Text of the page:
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The Vision of Mirza.
WHEN I was at Grand Cairo I picked up several oriental manuscripts, which I have still by me. Among others I met with one entitled, The Visions of Mirzah, which I have read over with great pleasure. I intend to give it to the public when I have no other entertainment for them; and shall begin with the first vision, which I have translated word for word as follows :
'On the fifth day of the moon, which according to the custom of my forefathers I always kept holy, after having washed myself, and offered up my morning devotions, I ascended the high hills of Bagdat, in order to pass the rest of the day in meditation and prayer. As I was here airing myself on the tops of the mountains, I fell into a profound contemplation on the vanity of human life ; and passing from one thought to another, surely, said I, man is but a shadow and life a dream. Whilst I was thus musing, I cast my eyes towards the summit of a rock that was not far from me, where I discovered one in the habit of a shepherd, with a musical instrument in his hand. As I looked upon him he applied it to his lips, and began to play upon it. The sound of it was exceeding sweet, and wrought into a variety of tunes that were inexpressibly melodious, and altogether different from anything I had ever heard. They put me in mind of those heavenly airs that are played to the departed
souls of good men 'upon their first arrival in paradise, to wear out the impressions of their last agonies, and qualify them for the pleasures of that happy place. My heart melted away in secret raptures.
I had been often told that the rock before me was the haunt of a genius; and that several had been entertained with music who had passed by it, but never heard that the musician had before made himself visible. When he had raised my thoughts, by those transporting airs which he played, to taste the pleasures of his conversation, as I looked upon him like one astonished, he beckoned to me, and by the waving of his hand directed me to approach the place where he sat. I drew near with that reverence which is due to a superior nature ; and as my heart was entirely subdued by the captivating strains I had heard, I fell down at his feet and wept. The genius smiled upon me with a look of compassion and affability that familiarized him to my imagination, and at once dispelled all the fears and apprehensions with which I approached him. He lifted me from the ground, and taking me by the hand, Mirzah, said he, I have heard thee in thy soliloquies, follow me.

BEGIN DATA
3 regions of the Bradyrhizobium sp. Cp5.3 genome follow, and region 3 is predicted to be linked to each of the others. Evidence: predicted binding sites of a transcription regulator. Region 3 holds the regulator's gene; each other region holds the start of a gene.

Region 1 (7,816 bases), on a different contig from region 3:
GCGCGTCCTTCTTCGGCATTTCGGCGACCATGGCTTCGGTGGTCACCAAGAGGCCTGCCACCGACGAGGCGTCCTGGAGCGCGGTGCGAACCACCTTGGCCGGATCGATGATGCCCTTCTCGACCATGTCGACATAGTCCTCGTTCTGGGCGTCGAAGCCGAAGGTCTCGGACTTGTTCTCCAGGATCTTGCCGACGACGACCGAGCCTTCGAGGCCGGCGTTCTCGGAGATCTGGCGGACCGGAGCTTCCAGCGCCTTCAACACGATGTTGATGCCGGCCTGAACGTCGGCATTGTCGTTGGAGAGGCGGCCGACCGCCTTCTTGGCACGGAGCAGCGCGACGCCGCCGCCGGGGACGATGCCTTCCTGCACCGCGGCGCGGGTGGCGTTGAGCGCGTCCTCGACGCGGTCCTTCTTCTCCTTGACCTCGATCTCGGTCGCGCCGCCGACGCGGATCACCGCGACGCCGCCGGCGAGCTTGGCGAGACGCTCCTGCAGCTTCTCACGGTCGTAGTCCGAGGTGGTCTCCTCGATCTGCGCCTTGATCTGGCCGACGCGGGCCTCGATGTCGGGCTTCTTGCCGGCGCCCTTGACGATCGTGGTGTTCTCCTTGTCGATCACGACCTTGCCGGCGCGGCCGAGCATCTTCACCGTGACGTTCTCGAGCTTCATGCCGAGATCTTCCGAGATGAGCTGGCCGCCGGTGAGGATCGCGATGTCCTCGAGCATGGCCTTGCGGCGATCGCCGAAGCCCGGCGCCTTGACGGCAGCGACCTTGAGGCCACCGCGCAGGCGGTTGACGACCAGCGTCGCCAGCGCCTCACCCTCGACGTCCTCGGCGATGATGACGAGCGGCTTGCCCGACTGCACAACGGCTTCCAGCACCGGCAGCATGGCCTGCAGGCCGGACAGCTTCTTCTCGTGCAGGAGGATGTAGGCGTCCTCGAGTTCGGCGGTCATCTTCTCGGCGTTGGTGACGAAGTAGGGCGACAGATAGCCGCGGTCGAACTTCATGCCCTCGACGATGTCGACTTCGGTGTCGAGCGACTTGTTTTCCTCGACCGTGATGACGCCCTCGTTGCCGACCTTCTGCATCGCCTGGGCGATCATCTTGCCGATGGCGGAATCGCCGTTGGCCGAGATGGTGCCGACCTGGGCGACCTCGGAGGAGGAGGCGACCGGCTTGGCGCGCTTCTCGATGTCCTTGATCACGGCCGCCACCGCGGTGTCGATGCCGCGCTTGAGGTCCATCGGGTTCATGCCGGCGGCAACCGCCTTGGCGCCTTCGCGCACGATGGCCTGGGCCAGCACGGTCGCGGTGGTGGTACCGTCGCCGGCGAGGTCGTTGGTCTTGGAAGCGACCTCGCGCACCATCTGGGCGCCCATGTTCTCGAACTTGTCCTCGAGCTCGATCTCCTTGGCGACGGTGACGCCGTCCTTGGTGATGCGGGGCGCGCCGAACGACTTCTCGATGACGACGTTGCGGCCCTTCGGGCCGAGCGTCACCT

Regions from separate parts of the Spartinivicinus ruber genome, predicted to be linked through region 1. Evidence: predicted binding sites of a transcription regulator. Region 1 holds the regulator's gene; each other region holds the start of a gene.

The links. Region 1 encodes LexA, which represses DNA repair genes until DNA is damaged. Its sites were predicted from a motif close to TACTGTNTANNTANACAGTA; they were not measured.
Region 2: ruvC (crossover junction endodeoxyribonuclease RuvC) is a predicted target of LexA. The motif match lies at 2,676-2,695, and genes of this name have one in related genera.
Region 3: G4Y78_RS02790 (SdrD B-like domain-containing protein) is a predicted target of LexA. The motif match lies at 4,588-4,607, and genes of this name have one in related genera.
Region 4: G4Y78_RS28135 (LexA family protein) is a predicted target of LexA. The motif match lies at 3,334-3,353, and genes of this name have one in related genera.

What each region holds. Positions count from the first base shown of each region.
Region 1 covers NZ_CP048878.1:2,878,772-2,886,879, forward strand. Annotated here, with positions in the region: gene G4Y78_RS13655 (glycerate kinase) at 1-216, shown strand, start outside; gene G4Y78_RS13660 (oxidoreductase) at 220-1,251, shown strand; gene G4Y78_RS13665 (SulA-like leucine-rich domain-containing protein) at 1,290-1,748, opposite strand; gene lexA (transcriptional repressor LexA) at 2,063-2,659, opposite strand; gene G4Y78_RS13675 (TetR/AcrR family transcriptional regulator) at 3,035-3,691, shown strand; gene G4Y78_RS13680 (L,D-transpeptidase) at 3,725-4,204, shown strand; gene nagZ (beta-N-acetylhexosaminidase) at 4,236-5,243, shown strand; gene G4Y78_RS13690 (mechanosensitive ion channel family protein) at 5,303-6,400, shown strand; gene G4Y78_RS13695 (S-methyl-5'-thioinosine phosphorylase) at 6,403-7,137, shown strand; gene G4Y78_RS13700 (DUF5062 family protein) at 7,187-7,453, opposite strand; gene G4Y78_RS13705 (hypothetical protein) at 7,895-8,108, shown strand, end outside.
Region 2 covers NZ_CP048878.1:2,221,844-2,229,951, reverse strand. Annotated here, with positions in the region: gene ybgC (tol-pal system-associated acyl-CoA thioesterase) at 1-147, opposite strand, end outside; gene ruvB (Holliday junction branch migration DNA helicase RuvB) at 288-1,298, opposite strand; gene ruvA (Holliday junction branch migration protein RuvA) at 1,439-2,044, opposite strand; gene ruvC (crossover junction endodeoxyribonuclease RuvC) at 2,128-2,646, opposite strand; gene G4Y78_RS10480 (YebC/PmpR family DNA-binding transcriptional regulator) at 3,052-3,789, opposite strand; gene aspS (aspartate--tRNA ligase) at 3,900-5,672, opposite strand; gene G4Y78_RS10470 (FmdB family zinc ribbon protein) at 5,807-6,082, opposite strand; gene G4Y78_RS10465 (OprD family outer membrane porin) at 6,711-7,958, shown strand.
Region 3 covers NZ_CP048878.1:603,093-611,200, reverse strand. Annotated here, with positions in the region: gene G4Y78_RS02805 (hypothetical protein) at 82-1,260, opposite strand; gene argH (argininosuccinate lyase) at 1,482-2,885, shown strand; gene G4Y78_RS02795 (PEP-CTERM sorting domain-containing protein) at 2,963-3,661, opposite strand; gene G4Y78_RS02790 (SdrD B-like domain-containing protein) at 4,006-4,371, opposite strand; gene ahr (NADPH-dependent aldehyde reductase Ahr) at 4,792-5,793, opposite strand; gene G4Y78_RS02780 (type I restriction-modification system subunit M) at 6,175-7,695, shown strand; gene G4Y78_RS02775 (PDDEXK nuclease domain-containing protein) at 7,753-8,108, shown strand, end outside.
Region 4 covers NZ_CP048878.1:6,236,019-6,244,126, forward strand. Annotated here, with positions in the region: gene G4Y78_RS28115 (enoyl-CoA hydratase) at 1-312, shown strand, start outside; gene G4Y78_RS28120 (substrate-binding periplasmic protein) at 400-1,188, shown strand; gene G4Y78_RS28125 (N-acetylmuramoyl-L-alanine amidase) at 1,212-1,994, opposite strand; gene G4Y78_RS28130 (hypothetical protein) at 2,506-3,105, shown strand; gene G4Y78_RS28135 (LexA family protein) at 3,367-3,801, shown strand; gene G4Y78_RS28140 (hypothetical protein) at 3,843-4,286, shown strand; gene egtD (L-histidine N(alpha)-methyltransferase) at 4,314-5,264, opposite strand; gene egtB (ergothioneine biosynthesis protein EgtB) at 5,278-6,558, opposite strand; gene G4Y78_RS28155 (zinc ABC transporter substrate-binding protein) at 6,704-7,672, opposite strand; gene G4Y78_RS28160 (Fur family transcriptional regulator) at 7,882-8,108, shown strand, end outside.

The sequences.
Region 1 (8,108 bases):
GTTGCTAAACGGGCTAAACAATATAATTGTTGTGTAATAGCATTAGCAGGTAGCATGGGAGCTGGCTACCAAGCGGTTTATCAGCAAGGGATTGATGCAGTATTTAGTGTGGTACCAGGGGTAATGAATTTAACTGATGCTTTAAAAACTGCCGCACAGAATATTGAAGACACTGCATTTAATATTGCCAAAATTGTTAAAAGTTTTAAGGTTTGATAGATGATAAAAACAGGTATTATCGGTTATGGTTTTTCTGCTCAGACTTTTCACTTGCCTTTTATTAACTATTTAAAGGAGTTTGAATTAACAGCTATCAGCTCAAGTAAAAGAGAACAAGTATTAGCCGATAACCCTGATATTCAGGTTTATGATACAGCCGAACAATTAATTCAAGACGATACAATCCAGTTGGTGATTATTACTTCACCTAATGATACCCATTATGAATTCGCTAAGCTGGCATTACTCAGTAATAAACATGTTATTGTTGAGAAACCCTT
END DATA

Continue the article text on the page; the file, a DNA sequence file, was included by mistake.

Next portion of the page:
He then led me to the highest pinnacle of the rock, and placed me on the top of it. Cast thy eyes eastward, said he, and tell me what thou seest. I see, said I, a huge valley and a prodigious tide of water rolling through it. The valley that thou seest, said he, is the vale of misery, and the tide of water that thou seest is part of the great tide of eternity. What is the reason, said I, that the tide I see rises out of a thick mist at one end, and again loses itself in a thick mist at the other? What thou seest, says he, is that portion of eternity which is called time, measured out by the sun, and reaching from the beginning of the world to it consummation. Examine now, said he, this sea that is thus bounded with darkness at both ends, and tell me what thou discoverest in it. I see a bridge, said I, standing in the midst of the tide. The bridge thou seest, said he, is human life; consider it attentively. Upon a more leisurely survey of it, I found that it consisted of threescore and ten entire arches, with several broken arches, which added to those that were entire, made up the number about an hundred. As I was counting the arches the genius told me that this bridge consisted at first of a thousand arches; but that a great food swept away the rest, and left the bridge in the ruinous condition I now beheld it. But tell me, further, said he, what thou discoverest on it. I see multitudes of people passing over it, said I, and a black cloud hanging on each end of it. As I looked more attentively, I saw several of the passengers dropping through the bridge, into the great tide that flowed underneath it;
further examination, perceived there were innumerable trapdoors that lay concealed in the bridge, which the passengers no sooner trod upon, but they fell through them into the tide and immediately disappeared. These hidden pit-falls were set very thick at the entrance of the bridge, so that throngs of people no sooner broke through the cloud, but many of them fell into them. They grew thinner towards the middle, but multiplied and lay closer together towards the end of the arches that were entire.
There were indeed some persons, but their number was very small, that continued a kind of hobbling